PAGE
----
Blue Hammer

Bowler Ratings


(1-10 in order of Stroker (ST), Tweener (TW), Cranker (CR))

General Ball Info

Coverstock Info
Performance Urethane
Box Finish:
800 / 1000 / 2000 / 4000 Abralon
Core Info
Total Diff:0.032
Int. Diff:NA

Of all of the new Hammer releases, this is the one that bowlers have been requesting for years. The old school colors and logos will attract them at first and the performance will remind them why. This version of the Blue Hammer will perform the best on medium dry to bone dry patterns. While it is not the same coverstock formulation or core as the original, the Blue Hammer still provides a smooth urethane type hook and that’s the reaction that has been requested. The key to success with the Blue Hammer is to know when to use it–to attack short or drier oil patterns.

Short and dry perfectly describe our dry test pattern and it was no surprise that all three testers had the most success on this pattern. We were further right with this ball compared to many others. Playing further outside allowed us to keep using the ball without having to move deeper into the pattern.

The Blue Hammer rolled out of the dry so smoothly and so controlled where even the weakest resin balls like Razors would overreact. The hitting power was great as long as the ball encountered enough friction. When we didn’t trust it and missed into the oil, it held pocket, but we started seeing the 6 pin laboring in the gutter instead of smacking the 10 pin like it did on our good shots.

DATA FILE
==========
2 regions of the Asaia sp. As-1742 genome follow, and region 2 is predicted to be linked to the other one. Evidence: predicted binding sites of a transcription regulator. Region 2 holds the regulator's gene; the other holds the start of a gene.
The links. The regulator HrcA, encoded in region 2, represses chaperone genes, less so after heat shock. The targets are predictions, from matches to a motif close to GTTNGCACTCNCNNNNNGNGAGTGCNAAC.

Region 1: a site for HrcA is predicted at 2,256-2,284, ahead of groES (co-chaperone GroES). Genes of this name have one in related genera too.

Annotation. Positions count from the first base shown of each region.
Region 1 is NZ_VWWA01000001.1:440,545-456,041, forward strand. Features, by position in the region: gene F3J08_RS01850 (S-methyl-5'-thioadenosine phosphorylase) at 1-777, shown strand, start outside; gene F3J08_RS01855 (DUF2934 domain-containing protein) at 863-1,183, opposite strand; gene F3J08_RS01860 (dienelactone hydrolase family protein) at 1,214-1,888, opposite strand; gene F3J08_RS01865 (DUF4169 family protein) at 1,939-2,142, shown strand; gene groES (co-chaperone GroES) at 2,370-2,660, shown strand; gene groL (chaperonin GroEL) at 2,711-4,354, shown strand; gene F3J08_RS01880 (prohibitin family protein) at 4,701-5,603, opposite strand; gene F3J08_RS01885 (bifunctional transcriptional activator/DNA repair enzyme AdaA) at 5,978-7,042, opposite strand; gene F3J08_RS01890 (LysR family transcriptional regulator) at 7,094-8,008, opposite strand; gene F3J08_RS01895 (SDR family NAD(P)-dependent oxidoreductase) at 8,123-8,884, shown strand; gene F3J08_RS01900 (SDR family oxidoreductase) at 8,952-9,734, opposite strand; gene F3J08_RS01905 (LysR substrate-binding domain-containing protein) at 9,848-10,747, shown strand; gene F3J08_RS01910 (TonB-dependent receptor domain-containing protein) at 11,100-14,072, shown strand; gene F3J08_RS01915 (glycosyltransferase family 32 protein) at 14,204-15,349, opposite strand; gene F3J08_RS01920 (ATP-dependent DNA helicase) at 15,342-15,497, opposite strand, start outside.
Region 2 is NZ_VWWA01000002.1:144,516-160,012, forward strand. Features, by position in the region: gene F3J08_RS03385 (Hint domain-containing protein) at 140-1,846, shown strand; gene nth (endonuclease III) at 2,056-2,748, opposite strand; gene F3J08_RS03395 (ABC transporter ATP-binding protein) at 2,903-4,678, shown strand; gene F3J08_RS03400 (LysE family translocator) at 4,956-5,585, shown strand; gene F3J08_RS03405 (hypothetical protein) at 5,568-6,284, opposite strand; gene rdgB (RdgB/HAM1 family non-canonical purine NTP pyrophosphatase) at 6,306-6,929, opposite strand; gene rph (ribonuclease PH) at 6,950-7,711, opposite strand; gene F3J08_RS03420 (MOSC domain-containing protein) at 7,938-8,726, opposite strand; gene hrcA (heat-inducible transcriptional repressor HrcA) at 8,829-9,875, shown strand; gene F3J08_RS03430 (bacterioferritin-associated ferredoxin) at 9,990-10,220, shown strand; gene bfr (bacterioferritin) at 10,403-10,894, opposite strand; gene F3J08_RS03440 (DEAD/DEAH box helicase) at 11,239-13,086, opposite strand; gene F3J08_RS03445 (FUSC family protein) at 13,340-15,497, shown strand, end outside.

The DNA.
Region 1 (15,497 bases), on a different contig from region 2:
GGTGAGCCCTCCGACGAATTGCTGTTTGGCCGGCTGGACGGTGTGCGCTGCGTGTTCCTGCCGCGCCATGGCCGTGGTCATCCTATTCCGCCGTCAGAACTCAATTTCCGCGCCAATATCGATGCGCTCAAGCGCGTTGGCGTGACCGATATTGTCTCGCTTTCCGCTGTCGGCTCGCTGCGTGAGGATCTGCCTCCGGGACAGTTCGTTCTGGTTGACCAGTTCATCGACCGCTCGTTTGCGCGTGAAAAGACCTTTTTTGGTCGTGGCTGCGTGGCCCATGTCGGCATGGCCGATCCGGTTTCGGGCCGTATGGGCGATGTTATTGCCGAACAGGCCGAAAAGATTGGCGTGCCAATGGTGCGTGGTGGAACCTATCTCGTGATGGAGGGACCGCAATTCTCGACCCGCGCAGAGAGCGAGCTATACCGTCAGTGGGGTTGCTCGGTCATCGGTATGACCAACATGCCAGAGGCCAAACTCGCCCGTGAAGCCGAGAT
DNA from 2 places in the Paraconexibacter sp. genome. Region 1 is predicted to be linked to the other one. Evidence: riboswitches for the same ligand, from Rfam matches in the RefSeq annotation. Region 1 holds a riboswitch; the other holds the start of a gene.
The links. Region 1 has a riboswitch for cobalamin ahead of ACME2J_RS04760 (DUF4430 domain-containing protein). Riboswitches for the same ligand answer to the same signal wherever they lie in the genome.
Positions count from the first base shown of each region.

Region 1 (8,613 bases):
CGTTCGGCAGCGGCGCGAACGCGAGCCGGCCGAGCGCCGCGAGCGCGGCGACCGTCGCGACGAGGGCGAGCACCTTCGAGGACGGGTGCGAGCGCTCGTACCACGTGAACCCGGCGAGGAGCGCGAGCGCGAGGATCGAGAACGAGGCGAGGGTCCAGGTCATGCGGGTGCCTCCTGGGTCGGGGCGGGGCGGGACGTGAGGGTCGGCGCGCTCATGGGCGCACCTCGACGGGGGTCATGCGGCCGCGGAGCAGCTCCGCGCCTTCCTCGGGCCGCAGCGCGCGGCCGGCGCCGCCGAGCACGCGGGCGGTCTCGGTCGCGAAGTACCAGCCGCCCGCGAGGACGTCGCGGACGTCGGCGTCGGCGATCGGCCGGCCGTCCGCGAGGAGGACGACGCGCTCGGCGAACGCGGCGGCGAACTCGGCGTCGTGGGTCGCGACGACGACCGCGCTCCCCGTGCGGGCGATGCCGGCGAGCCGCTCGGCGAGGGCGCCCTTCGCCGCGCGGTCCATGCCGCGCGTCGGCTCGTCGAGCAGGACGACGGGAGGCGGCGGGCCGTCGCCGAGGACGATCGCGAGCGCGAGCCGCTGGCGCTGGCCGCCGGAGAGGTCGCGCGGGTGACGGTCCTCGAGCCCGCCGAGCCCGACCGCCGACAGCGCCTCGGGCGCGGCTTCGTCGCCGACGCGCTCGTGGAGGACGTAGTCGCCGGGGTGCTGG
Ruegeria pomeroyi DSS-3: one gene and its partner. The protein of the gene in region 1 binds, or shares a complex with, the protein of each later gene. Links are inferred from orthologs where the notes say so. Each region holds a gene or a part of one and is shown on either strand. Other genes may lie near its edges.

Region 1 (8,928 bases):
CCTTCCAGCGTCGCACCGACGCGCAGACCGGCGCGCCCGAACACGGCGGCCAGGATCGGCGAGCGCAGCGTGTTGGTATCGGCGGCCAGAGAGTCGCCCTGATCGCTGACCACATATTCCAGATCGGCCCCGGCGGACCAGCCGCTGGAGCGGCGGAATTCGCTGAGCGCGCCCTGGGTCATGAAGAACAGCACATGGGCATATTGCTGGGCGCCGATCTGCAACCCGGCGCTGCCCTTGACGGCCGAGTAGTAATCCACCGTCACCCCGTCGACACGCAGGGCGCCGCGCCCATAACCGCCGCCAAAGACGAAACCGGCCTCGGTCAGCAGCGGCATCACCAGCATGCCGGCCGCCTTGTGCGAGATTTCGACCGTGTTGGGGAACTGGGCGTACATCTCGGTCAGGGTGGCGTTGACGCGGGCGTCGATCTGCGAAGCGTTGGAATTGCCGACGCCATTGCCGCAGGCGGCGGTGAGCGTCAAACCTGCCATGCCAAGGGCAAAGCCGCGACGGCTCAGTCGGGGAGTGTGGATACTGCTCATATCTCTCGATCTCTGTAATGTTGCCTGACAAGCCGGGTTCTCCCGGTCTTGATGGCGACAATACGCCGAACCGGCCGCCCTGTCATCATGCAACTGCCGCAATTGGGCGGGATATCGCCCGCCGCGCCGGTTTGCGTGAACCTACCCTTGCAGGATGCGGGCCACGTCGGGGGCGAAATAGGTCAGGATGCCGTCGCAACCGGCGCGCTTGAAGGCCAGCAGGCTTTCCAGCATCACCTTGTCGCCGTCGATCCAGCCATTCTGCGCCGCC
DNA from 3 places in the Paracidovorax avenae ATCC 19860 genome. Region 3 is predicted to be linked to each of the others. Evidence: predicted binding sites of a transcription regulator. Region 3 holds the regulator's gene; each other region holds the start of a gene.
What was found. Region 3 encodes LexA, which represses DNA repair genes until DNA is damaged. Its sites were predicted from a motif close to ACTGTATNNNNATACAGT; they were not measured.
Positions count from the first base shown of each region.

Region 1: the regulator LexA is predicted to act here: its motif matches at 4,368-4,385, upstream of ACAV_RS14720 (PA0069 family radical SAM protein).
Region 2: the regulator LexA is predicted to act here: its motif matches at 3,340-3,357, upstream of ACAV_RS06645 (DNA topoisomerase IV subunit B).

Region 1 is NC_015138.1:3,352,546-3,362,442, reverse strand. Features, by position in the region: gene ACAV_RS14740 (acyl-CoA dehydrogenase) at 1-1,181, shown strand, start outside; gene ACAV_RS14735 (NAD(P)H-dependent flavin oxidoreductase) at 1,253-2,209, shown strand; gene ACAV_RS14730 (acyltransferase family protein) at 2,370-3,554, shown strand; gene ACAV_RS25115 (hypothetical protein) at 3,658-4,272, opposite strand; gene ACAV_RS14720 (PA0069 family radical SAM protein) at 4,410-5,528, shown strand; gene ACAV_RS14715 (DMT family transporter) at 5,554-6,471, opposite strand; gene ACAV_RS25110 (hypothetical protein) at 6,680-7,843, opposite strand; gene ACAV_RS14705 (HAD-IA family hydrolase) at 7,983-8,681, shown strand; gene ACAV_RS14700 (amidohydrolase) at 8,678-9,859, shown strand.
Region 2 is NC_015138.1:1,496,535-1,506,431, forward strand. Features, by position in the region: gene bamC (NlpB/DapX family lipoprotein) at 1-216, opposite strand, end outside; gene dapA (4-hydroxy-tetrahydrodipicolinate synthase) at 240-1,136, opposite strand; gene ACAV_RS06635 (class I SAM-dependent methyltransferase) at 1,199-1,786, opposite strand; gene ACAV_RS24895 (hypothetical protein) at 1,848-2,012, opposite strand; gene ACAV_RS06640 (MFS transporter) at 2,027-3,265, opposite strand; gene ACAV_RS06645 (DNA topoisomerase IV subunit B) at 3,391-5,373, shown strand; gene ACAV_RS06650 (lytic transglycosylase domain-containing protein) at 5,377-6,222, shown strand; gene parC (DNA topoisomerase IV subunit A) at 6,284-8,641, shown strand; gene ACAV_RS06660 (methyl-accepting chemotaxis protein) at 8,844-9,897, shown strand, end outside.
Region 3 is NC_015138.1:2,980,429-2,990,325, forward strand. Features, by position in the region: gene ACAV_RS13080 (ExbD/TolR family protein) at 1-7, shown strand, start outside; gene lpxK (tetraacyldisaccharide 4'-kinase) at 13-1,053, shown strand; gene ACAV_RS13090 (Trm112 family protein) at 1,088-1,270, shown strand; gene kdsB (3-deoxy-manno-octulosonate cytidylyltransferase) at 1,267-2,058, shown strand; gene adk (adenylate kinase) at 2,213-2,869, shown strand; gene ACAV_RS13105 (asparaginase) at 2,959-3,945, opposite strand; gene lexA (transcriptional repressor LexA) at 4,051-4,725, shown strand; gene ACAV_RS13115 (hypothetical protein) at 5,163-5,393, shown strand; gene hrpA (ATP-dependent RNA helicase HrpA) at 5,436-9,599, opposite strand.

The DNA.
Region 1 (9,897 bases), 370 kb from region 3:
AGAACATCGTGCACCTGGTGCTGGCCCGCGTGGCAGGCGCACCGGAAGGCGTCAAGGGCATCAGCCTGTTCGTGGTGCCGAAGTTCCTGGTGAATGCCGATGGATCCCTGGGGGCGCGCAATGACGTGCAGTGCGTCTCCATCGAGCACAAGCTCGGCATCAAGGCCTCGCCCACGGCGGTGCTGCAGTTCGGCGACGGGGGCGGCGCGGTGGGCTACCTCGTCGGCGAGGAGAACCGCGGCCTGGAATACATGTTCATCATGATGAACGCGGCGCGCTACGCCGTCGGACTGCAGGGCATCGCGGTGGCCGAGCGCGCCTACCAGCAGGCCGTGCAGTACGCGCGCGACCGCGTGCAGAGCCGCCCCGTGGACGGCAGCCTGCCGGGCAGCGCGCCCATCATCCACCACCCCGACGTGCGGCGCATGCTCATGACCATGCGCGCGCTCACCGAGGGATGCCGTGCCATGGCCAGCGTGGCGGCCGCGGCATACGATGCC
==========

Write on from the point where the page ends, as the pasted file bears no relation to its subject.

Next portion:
Moving to the medium test pattern, we needed to make massive surface changes to the Blue Hammer to get any reaction out of it. All three testers used a 1000 Abralon pad on each ball and changed their line to almost pointing the Blue Hammer to the pocket. Once we moved deeper, the carry percentage suffered. We used our usual layouts, but don’t be afraid to drill the Blue Hammer a little stronger.

Heavy oil patterns will not provide enough traction for the Blue Hammer to turn over. Stay away from the puddle, as this one will skid forever. The Blue Hammer will be a go-to ball for drier sport patterns, but will struggle on oily ones.

Performance Ratings

Low diff and a coverstock aimed at urethane shape reaction will make for a very smooth breakpoint for the Blue Hammer. The reaction is definitely what we would describe as urethane shape.
Despite the 4000 Abralon sanded finish, the Blue Hammer will slide on any trace of oil that is on the lane. Keep a microfiber towel handy. The oil will sit on the cover unlike modern resin bowling balls.
Back End
The smooth breakpoint sets up for an arcing back end movement. Urethane bowling balls are known for their smoothness and predictability, not for covering a lot of boards at the end of the lane.
Total Hook
As to be expected, the Blue Hammer offers the least amount of total hook from any Hammer ball in recent history. Hammer loyalists now have the urethane reaction they have been asking for.

Strengths: The smooth controlled urethane reaction is perfect for the dry stuff. Late games in tournament blocks, old wood lanes, or short oil patterns that offer tons of friction will be when the Blue Hammer will get most of its play.

Weaknesses: Oil. Oil. Oil. For bowlers who don’t have 500+ RPM releases, the Blue Hammer will not create enough friction to handle medium oil patterns on smoother lane surfaces.

Overall Summary: With the addition of the Blue Hammer to their product line, Hammer has answered fans calling for a urethane ball to combat drier lane conditions. When even the weakest resin balls like the Backlash are still too hard to control, Blue Hammer will step up to the challenge.